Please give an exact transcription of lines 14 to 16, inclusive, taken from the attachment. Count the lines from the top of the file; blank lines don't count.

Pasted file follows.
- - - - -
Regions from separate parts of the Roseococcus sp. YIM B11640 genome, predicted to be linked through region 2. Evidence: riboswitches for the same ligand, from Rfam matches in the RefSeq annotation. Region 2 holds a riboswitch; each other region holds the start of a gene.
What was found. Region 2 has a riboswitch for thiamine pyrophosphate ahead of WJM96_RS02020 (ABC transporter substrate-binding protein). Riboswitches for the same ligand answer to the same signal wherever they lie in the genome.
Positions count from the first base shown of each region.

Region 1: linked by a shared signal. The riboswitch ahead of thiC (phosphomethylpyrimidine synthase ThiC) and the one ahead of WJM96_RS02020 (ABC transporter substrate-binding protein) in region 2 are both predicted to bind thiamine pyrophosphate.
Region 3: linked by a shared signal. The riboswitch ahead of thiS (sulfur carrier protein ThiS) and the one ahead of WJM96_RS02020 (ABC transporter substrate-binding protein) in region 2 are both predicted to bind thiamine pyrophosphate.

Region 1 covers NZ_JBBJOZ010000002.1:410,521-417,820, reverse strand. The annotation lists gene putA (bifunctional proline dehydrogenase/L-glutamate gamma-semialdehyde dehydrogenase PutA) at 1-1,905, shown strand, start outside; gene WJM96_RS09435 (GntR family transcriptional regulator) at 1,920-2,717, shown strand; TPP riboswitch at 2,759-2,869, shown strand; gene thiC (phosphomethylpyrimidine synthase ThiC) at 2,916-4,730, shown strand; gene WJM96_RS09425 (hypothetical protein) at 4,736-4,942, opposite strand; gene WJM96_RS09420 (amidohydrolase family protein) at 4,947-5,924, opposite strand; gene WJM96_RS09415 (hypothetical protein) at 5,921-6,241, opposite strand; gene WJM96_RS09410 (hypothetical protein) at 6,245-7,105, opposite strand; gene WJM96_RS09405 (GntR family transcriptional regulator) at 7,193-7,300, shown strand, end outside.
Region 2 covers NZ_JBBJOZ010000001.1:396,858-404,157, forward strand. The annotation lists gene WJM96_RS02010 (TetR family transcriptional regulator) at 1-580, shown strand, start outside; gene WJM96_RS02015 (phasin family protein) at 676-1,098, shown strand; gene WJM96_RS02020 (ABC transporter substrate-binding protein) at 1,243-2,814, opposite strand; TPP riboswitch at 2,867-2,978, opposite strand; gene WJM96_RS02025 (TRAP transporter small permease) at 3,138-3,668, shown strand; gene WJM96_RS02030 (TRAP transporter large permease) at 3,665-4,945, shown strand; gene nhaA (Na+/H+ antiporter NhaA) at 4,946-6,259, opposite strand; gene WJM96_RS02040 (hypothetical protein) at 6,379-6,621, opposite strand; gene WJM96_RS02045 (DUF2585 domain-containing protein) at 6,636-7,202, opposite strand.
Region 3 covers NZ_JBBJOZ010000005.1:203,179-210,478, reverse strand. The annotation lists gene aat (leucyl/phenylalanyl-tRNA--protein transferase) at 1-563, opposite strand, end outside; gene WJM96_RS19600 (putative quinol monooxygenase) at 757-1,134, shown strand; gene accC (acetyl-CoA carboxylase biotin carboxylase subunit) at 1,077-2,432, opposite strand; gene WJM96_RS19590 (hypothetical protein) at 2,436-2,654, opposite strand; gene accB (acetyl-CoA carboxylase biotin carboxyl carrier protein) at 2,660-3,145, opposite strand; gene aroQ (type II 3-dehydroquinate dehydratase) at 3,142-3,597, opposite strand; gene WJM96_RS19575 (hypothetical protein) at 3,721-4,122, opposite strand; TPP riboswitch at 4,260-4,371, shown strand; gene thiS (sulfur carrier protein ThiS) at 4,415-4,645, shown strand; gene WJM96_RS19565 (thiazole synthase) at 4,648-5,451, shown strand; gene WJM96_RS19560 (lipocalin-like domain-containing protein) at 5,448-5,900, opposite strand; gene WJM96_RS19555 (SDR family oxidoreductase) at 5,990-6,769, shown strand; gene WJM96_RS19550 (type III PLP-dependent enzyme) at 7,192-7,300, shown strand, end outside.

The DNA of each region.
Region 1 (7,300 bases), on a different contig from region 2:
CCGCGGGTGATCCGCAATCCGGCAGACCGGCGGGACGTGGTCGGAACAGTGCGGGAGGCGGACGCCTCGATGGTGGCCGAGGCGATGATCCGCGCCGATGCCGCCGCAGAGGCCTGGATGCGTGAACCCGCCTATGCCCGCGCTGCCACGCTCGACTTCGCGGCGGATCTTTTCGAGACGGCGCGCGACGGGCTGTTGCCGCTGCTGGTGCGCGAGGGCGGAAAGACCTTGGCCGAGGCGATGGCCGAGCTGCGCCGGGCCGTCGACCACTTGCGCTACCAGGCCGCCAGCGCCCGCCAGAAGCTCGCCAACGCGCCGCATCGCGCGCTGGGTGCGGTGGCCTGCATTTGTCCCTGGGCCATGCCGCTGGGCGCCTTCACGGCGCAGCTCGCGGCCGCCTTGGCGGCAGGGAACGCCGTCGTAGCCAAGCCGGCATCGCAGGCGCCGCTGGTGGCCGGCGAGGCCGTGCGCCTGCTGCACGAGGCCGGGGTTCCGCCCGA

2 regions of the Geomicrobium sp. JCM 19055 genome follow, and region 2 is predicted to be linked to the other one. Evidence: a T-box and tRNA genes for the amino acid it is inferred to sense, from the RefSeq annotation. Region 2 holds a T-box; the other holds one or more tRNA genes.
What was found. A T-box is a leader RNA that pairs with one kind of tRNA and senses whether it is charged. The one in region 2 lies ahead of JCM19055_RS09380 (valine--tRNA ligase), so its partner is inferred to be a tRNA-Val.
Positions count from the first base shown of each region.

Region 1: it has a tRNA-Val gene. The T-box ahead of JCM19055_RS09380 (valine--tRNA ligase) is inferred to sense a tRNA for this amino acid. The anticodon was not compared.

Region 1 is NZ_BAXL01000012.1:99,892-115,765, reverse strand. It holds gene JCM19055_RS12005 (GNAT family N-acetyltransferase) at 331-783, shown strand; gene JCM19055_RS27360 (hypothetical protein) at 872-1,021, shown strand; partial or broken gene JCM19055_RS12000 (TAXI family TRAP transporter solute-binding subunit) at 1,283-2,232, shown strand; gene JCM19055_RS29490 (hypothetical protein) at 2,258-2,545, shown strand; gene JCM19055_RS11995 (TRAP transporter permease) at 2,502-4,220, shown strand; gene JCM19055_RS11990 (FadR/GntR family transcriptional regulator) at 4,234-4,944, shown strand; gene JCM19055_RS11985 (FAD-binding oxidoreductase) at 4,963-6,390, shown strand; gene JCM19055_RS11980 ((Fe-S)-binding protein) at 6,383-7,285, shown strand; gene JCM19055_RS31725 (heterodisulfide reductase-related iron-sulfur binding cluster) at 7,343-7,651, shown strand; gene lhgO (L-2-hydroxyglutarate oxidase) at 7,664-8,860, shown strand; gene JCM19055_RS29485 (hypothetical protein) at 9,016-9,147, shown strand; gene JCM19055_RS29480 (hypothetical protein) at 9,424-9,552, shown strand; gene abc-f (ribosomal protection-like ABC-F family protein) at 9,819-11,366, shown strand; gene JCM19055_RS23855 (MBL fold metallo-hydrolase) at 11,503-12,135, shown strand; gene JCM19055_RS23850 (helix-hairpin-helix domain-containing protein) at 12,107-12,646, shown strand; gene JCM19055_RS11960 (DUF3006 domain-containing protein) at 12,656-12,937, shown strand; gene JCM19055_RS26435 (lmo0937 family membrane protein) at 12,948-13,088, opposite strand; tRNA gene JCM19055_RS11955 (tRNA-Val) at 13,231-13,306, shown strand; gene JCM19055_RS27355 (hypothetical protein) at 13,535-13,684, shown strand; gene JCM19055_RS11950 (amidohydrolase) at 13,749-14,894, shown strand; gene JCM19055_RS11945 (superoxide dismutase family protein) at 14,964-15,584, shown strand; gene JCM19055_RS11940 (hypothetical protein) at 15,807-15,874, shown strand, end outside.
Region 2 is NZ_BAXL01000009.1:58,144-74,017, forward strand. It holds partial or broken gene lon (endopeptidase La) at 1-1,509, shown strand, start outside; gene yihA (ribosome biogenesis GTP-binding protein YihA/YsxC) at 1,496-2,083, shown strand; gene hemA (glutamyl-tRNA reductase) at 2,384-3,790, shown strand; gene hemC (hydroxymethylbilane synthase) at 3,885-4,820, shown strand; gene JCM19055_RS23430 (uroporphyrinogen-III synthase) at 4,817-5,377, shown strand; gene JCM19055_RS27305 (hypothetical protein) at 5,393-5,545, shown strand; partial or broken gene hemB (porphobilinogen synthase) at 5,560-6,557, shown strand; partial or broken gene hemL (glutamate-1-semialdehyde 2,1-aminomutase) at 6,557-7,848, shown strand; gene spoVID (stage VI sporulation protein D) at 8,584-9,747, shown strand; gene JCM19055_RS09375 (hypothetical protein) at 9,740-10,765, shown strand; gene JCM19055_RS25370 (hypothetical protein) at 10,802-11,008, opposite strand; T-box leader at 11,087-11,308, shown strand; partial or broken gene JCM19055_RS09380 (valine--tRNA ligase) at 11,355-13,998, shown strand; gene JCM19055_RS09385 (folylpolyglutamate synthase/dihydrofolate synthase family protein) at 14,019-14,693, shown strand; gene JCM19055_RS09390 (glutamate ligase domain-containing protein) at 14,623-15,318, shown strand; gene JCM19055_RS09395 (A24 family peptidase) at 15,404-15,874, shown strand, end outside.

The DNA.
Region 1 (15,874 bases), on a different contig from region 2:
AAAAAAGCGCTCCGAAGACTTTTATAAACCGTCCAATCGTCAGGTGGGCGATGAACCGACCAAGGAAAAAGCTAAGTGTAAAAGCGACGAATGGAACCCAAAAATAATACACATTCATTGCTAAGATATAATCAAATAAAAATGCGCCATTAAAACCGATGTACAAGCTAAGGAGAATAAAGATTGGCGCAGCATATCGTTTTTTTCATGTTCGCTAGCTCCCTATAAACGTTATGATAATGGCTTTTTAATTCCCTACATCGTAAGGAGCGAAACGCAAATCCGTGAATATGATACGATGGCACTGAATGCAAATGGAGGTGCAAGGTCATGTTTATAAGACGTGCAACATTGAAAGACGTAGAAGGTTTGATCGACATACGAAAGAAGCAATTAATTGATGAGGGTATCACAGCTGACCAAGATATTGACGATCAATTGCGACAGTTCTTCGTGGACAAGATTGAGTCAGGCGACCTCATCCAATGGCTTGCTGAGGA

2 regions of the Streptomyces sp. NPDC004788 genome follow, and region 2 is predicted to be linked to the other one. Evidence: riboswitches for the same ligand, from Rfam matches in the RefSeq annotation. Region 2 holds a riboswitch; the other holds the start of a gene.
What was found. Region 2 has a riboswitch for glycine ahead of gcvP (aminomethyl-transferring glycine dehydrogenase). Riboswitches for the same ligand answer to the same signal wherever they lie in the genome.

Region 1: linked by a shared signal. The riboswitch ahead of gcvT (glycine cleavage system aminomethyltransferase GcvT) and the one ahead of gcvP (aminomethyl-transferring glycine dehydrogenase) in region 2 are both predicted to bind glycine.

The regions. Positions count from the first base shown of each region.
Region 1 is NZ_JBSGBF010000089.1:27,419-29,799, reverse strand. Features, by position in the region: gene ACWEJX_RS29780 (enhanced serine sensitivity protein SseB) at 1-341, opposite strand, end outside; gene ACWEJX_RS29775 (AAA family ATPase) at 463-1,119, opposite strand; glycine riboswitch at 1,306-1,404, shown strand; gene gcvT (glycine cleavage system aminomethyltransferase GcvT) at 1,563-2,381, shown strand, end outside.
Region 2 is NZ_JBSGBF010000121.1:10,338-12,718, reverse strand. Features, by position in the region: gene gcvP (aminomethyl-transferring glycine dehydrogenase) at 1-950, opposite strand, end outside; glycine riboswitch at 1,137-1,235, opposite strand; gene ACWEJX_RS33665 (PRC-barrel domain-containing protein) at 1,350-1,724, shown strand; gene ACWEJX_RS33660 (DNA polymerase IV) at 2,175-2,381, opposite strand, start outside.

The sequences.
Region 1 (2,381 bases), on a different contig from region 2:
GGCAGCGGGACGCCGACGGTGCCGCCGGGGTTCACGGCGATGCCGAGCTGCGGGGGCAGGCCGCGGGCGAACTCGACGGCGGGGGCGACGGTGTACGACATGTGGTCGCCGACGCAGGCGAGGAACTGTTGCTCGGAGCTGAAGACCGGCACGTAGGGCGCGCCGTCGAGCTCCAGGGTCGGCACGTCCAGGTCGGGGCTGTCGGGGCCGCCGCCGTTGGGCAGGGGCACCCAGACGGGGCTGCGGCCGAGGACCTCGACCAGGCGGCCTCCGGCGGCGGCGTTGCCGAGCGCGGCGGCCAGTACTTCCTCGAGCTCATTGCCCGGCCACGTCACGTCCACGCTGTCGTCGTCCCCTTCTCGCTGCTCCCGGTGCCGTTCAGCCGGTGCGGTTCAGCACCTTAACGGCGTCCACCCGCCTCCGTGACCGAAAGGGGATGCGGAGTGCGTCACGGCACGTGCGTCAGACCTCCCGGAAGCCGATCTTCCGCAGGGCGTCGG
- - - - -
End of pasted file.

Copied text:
Positions count from the first base shown of each region.

Region 1: it has a tRNA-Val gene. The T-box ahead of JCM19055_RS09380 (valine--tRNA ligase) is inferred to sense a tRNA for this amino acid. The anticodon was not compared.

Region 1 is NZ_BAXL01000012.1:99,892-115,765, reverse strand. It holds gene JCM19055_RS12005 (GNAT family N-acetyltransferase) at 331-783, shown strand; gene JCM19055_RS27360 (hypothetical protein) at 872-1,021, shown strand; partial or broken gene JCM19055_RS12000 (TAXI family TRAP transporter solute-binding subunit) at 1,283-2,232, shown strand; gene JCM19055_RS29490 (hypothetical protein) at 2,258-2,545, shown strand; gene JCM19055_RS11995 (TRAP transporter permease) at 2,502-4,220, shown strand; gene JCM19055_RS11990 (FadR/GntR family transcriptional regulator) at 4,234-4,944, shown strand; gene JCM19055_RS11985 (FAD-binding oxidoreductase) at 4,963-6,390, shown strand; gene JCM19055_RS11980 ((Fe-S)-binding protein) at 6,383-7,285, shown strand; gene JCM19055_RS31725 (heterodisulfide reductase-related iron-sulfur binding cluster) at 7,343-7,651, shown strand; gene lhgO (L-2-hydroxyglutarate oxidase) at 7,664-8,860, shown strand; gene JCM19055_RS29485 (hypothetical protein) at 9,016-9,147, shown strand; gene JCM19055_RS29480 (hypothetical protein) at 9,424-9,552, shown strand; gene abc-f (ribosomal protection-like ABC-F family protein) at 9,819-11,366, shown strand; gene JCM19055_RS23855 (MBL fold metallo-hydrolase) at 11,503-12,135, shown strand; gene JCM19055_RS23850 (helix-hairpin-helix domain-containing protein) at 12,107-12,646, shown strand; gene JCM19055_RS11960 (DUF3006 domain-containing protein) at 12,656-12,937, shown strand; gene JCM19055_RS26435 (lmo0937 family membrane protein) at 12,948-13,088, opposite strand; tRNA gene JCM19055_RS11955 (tRNA-Val) at 13,231-13,306, shown strand; gene JCM19055_RS27355 (hypothetical protein) at 13,535-13,684, shown strand; gene JCM19055_RS11950 (amidohydrolase) at 13,749-14,894, shown strand; gene JCM19055_RS11945 (superoxide dismutase family protein) at 14,964-15,584, shown strand; gene JCM19055_RS11940 (hypothetical protein) at 15,807-15,874, shown strand, end outside.